Do Brand Extensions Perpetuate the “Othering” of Women of Color?

By Shatay Speights

In a recent article on the Canadian online platform called Flare, there was a discussion about the necessity behind creating forums for women of color- a dedicated place for black and brown women to freely express ideas and truly feel a part of something.

The article mentioned two platforms/forums that were created with women of color in mind—Glossier Brown and Unbothered. When I read the news about Glossier brand rep Devin McGhee creating the Glossier Brown platform to serve as a space where women (and men) of color could come together and get advice, inspiration, compliments and recommendations, I was so excited. Black people identifying a need and doing the necessary work to fulfill that need is always amazing to witness. Though Glossier already does a good job of making efforts to be inclusive, McGhee still saw the need for women of color to have their own space. I felt a similar feeling of pride and belonging when the millennial lifestyle platform Refinery 29 created their platform, Unbothered, dedicated to their black followers. R29 is already a space that displays a strong voice on issues that affect all women, but to see them create something explicitly for black women as a place for discussion on the topics that affect us, it was a special moment for me personally.



✨ @textbookbeauty wearing Boy Brow in Clear, Stretch Concealer in Deep, and Haloscope in Moonstone. ______________________________________________ ✨ ᴛʜᴇ ʟɪɴᴋ ɪɴ ᴍʏ ʙɪᴏ ғᴏʀ 20% ᴏғғ ʏᴏᴜʀ ᴏʀᴅᴇʀ, ғʀᴇᴇ sʜɪᴘᴘɪɴɢ ᴏɴ ᴏʀᴅᴇʀs ᴏᴠᴇʀ $30, & á´€ ғʀᴇᴇ ᴘɪɴᴋ ᴘᴏᴜᴄʜ! ɢʟᴏssɪᴇʀ.ᴄᴏᴍ/ʀᴇᴘs/ᴅᴇᴠɪɴᴋɪᴇʟʟᴇ ______________________________________________ #GlossierBrown #GlossierRep

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It’s so important for women to feel seen and represented in the media that we consume on a daily basis. Glossier Brown and Unbothered are doing the work to highlight the diversity of blackness, especially since the mainstream idea of representing women of color is a Photoshopped, whitewashed version. It’s amazing to see how these platforms and others like them are so unapologetic about their content and subject matter, in the name of diversity and creating safe spaces for women of color.


✨Friendly reminder: we the sh*t‍♀️. Photo: @lauriseirl

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What I found to be most interesting about the Flare article was the critique that while these spaces help to normalize what isn’t already portrayed in mainstream media, creating these separate beauty/ lifestyle platforms perpetuates the “othering” of women of color. In other words, these brand extension platforms present the narrative of women of color as the sideshow, always coming second to the mainstream Eurocentric ideal of what’s considered beautiful or important. Toronto-based writer Wanna Thompson stated that the separation might reinforce the idea that Eurocentric ideals are the standard, making everything else the ‘addition.’ She goes on to discuss how mainstream representation is so important and how mainstream platforms need to work on publishing more content for women of color, keeping them in mind as well. In order to get to a place where separate platforms aren’t necessary, founder of Canadian beauty line TAJJ Cosmetics (for WOC), June Smith, said, “There needs to be more women like her in the industry, period.”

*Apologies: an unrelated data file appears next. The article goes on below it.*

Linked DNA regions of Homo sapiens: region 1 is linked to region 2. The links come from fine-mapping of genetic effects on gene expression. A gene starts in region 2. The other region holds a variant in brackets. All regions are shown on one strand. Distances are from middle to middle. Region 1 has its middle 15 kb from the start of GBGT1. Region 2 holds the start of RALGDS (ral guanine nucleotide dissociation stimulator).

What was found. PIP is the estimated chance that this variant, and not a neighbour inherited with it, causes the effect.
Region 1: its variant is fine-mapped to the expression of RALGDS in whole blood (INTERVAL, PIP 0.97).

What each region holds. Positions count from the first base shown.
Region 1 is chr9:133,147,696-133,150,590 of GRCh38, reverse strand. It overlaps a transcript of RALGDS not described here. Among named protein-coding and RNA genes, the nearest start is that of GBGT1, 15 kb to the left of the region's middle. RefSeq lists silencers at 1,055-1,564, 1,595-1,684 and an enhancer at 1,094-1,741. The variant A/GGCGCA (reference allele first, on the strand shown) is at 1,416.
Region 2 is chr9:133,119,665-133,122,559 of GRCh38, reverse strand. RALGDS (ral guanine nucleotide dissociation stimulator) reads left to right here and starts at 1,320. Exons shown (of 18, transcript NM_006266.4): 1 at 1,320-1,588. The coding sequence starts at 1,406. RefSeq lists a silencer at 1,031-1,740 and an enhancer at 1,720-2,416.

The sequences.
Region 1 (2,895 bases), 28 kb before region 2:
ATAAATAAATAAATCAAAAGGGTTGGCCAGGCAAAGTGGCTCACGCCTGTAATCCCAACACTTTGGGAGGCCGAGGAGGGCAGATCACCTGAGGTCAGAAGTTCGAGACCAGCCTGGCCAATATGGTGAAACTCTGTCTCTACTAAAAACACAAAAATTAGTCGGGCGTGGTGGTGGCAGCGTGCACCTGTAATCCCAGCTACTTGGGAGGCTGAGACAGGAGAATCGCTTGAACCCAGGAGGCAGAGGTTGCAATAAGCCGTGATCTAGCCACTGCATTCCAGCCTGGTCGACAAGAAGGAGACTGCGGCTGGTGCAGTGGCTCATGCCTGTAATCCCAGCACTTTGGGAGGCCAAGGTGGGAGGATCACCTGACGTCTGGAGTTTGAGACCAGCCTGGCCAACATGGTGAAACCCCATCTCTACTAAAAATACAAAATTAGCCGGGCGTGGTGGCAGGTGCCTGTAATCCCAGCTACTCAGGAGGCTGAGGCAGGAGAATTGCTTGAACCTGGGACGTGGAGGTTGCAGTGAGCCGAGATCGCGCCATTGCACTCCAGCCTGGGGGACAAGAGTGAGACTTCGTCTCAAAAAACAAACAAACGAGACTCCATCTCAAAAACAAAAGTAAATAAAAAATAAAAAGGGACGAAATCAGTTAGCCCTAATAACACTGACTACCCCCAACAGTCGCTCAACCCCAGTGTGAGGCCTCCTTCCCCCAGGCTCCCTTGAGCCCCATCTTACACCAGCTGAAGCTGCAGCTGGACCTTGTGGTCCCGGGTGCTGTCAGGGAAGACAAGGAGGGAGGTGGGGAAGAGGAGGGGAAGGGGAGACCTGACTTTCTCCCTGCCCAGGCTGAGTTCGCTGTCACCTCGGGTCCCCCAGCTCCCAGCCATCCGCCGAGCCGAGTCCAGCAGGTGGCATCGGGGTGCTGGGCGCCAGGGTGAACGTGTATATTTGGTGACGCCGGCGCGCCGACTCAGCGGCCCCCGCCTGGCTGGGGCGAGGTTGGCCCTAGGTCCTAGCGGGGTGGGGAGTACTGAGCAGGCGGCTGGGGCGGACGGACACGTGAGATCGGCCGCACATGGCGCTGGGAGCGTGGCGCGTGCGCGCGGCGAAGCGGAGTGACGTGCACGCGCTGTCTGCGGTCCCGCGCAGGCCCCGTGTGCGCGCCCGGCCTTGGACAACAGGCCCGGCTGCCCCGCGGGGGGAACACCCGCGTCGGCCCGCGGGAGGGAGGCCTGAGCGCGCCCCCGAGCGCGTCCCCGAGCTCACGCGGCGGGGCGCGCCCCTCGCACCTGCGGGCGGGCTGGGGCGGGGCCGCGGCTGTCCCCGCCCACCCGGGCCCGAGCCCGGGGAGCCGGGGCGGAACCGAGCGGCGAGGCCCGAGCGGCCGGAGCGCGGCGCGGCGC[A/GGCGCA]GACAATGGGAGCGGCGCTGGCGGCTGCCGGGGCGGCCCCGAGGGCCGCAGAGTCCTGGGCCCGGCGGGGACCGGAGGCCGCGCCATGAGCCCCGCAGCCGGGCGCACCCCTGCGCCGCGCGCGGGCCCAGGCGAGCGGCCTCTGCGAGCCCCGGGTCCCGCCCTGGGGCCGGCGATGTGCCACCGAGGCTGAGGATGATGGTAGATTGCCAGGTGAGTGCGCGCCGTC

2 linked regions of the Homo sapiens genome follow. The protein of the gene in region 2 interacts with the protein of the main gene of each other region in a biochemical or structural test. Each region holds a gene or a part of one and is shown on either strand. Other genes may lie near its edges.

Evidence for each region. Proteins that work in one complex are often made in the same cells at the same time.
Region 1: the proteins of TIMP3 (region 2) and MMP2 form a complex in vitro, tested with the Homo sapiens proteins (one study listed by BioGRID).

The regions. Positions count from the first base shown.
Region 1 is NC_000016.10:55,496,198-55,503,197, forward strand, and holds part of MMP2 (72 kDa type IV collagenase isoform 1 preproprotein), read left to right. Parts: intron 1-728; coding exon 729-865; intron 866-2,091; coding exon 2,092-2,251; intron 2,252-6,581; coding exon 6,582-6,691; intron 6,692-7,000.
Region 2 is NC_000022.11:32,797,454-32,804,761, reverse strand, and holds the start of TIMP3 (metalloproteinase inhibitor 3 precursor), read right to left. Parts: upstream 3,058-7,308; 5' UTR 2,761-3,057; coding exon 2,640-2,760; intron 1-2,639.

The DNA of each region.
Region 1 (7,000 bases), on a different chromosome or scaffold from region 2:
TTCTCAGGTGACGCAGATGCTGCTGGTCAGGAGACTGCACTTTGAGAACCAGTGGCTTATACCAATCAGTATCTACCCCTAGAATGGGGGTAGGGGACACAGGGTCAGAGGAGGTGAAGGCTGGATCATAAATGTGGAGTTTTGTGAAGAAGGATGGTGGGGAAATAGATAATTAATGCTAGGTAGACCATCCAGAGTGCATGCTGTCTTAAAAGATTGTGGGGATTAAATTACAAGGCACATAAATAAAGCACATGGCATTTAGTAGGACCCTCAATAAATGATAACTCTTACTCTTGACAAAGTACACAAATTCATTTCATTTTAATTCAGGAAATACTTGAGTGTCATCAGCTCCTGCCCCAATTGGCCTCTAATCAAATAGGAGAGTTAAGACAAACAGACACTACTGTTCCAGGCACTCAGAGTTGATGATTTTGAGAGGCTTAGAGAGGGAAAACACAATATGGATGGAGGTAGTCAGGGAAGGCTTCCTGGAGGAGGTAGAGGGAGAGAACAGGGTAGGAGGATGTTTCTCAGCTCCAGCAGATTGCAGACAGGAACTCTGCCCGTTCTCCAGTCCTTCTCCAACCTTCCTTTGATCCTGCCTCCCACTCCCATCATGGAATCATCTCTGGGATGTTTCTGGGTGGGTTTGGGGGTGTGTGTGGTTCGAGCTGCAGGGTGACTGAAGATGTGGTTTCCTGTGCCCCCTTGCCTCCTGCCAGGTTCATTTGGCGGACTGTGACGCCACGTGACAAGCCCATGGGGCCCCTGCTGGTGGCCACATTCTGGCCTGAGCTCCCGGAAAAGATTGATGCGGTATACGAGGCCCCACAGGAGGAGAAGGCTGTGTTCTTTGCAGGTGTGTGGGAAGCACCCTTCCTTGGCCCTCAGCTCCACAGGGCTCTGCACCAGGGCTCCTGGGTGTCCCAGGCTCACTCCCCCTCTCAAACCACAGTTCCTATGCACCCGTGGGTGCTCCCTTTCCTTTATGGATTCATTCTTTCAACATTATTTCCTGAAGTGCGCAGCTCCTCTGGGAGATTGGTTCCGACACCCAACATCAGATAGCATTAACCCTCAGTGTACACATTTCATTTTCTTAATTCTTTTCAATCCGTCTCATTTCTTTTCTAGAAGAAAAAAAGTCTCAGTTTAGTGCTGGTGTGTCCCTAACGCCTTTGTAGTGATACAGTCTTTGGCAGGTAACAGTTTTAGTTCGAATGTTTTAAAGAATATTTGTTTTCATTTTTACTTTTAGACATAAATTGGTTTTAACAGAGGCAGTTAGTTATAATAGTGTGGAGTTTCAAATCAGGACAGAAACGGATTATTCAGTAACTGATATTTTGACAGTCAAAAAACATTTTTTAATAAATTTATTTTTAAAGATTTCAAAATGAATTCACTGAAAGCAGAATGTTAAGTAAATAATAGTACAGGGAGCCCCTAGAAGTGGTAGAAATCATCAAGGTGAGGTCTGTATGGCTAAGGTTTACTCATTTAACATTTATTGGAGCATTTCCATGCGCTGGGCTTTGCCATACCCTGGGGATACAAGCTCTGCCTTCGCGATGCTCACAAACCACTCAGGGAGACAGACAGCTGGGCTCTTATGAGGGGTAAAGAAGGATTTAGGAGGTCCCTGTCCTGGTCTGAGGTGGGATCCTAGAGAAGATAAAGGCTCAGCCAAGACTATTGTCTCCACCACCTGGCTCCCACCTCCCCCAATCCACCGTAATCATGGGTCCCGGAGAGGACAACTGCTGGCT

I thought the “othering” concept was a really interesting take, as I can see how a specialized platform can alleviate the pressure on the parent brands (in this case Refinery 29 and Glossier Brown) to churn out diverse content. Having more women of color in positions within the industry and at the helm of brands would do wonders for representation also. However, in regards to the “othering” take, the brand extensions of the previously mentioned brands are kind of in the same vein as Vogue launching editions of the magazine in other countries; American Vogue is the parent publication while British, Italian, French and Latin Vogue editions are the extensions. There are nuances and concepts from all over the world that American Vogue can glean from, but they can’t fully represent and display the narrative like the native countries can. I believe that platforms like Glossier Brown and Unbothered serve the purpose of creating an authentic space for women of color to claim their own narrative and put their stories and concerns on display, all under the parent brand’s agenda so that everything is in alignment. While it is important for brands like Refinery 29 and Glossier to continue to make representing women of color a priority, Glossier Brown and Unbothered are the “For Us, By Us” platforms that we still need!

What do you all think of the platform extensions that cater to women of color? How do you feel about the “othering” concept that people have? What is your favorite platform that represents and celebrates you? Leave us a comment and let’s continue the conversation.

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